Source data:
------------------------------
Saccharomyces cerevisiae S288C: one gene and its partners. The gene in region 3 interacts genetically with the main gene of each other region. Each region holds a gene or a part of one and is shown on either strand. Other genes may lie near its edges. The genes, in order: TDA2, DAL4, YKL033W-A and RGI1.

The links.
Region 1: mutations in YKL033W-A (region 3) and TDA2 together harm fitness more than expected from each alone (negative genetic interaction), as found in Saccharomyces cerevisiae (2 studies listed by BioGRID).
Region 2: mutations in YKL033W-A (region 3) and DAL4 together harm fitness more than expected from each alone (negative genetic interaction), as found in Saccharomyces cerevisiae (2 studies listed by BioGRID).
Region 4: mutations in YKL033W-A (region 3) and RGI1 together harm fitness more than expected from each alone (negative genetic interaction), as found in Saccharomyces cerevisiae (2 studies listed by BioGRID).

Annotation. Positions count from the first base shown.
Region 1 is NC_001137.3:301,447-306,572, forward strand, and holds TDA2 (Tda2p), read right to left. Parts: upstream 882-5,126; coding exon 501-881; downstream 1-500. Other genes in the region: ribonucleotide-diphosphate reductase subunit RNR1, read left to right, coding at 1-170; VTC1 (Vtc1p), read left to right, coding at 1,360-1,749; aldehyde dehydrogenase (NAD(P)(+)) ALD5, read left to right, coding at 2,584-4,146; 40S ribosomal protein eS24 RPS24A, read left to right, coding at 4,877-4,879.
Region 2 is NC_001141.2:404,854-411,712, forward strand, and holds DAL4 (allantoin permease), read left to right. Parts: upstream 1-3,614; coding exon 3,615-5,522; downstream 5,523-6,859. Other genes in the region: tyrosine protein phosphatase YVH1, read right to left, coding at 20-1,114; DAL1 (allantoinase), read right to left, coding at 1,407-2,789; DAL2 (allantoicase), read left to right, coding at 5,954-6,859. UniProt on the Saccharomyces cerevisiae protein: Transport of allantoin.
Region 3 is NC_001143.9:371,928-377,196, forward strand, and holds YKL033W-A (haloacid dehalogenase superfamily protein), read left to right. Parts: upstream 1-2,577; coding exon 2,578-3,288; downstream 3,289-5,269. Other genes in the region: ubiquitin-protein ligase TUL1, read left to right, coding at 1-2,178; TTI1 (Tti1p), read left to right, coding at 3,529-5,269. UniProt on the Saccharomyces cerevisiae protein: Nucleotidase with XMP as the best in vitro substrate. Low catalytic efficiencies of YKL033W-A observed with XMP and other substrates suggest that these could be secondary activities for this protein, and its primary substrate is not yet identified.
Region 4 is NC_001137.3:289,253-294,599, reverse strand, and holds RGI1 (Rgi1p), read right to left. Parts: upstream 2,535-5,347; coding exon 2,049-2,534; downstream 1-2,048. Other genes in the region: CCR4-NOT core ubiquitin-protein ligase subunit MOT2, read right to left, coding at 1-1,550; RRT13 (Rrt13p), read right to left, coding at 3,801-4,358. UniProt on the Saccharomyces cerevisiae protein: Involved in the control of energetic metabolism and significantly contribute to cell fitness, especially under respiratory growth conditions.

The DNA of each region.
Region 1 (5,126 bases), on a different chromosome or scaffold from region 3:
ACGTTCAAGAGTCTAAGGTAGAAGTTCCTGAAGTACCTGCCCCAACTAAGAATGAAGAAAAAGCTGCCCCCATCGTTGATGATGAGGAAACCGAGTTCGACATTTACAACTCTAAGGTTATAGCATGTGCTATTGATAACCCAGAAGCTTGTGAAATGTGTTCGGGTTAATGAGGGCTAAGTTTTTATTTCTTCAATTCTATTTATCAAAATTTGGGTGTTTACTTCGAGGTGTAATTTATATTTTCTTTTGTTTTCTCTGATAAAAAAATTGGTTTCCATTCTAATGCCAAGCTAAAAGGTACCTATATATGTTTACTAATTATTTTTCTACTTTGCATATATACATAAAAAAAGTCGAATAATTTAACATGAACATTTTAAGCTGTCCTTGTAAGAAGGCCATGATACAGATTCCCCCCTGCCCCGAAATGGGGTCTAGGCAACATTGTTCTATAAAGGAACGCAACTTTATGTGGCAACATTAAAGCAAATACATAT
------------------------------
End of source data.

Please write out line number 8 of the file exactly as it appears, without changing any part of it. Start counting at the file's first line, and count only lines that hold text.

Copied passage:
Region 2 is NC_001141.2:404,854-411,712, forward strand, and holds DAL4 (allantoin permease), read left to right. Parts: upstream 1-3,614; coding exon 3,615-5,522; downstream 5,523-6,859. Other genes in the region: tyrosine protein phosphatase YVH1, read right to left, coding at 20-1,114; DAL1 (allantoinase), read right to left, coding at 1,407-2,789; DAL2 (allantoicase), read left to right, coding at 5,954-6,859. UniProt on the Saccharomyces cerevisiae protein: Transport of allantoin.